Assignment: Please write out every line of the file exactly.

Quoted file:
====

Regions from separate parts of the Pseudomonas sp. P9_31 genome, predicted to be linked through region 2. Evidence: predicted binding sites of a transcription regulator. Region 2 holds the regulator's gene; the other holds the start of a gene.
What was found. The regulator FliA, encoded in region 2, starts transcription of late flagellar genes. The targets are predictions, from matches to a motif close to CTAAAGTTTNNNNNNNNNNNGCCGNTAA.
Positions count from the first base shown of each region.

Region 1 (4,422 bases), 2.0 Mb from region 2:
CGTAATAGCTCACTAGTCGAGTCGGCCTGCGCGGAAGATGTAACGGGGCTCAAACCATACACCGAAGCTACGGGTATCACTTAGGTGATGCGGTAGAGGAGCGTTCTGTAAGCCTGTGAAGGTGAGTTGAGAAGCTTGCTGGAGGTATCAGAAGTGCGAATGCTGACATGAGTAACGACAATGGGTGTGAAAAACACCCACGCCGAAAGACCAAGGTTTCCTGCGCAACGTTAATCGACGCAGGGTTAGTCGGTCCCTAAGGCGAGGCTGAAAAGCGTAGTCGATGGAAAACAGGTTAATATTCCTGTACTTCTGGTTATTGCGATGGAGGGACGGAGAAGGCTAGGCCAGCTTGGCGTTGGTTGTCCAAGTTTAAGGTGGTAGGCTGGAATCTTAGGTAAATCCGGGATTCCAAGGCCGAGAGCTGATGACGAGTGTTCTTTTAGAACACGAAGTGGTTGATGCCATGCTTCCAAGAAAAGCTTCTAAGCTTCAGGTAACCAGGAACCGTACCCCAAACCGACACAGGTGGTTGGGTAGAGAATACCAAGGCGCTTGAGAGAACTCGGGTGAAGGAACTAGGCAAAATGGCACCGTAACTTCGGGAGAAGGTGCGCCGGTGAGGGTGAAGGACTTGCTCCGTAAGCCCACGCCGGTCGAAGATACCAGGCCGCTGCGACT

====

Regions from separate parts of the Pseudomonas sp. P9_31 genome, predicted to be linked through region 2. Evidence: predicted binding sites of a transcription regulator. Region 2 holds the regulator's gene; the other holds the start of a gene.
What was found. The regulator FliA, encoded in region 2, starts transcription of late flagellar genes. The targets are predictions, from matches to a motif close to CTAAAGTTTNNNNNNNNNNNGCCGNTAA.
Positions count from the first base shown of each region.

Region 1 (4,422 bases), 2.0 Mb from region 2:
CGTAATAGCTCACTAGTCGAGTCGGCCTGCGCGGAAGATGTAACGGGGCTCAAACCATACACCGAAGCTACGGGTATCACTTAGGTGATGCGGTAGAGGAGCGTTCTGTAAGCCTGTGAAGGTGAGTTGAGAAGCTTGCTGGAGGTATCAGAAGTGCGAATGCTGACATGAGTAACGACAATGGGTGTGAAAAACACCCACGCCGAAAGACCAAGGTTTCCTGCGCAACGTTAATCGACGCAGGGTTAGTCGGTCCCTAAGGCGAGGCTGAAAAGCGTAGTCGATGGAAAACAGGTTAATATTCCTGTACTTCTGGTTATTGCGATGGAGGGACGGAGAAGGCTAGGCCAGCTTGGCGTTGGTTGTCCAAGTTTAAGGTGGTAGGCTGGAATCTTAGGTAAATCCGGGATTCCAAGGCCGAGAGCTGATGACGAGTGTTCTTTTAGAACACGAAGTGGTTGATGCCATGCTTCCAAGAAAAGCTTCTAAGCTTCAGGTAACCAGGAACCGTACCCCAAACCGACACAGGTGGTTGGGTAGAGAATACCAAGGCGCTTGAGAGAACTCGGGTGAAGGAACTAGGCAAAATGGCACCGTAACTTCGGGAGAAGGTGCGCCGGTGAGGGTGAAGGACTTGCTCCGTAAGCCCACGCCGGTCGAAGATACCAGGCCGCTGCGACT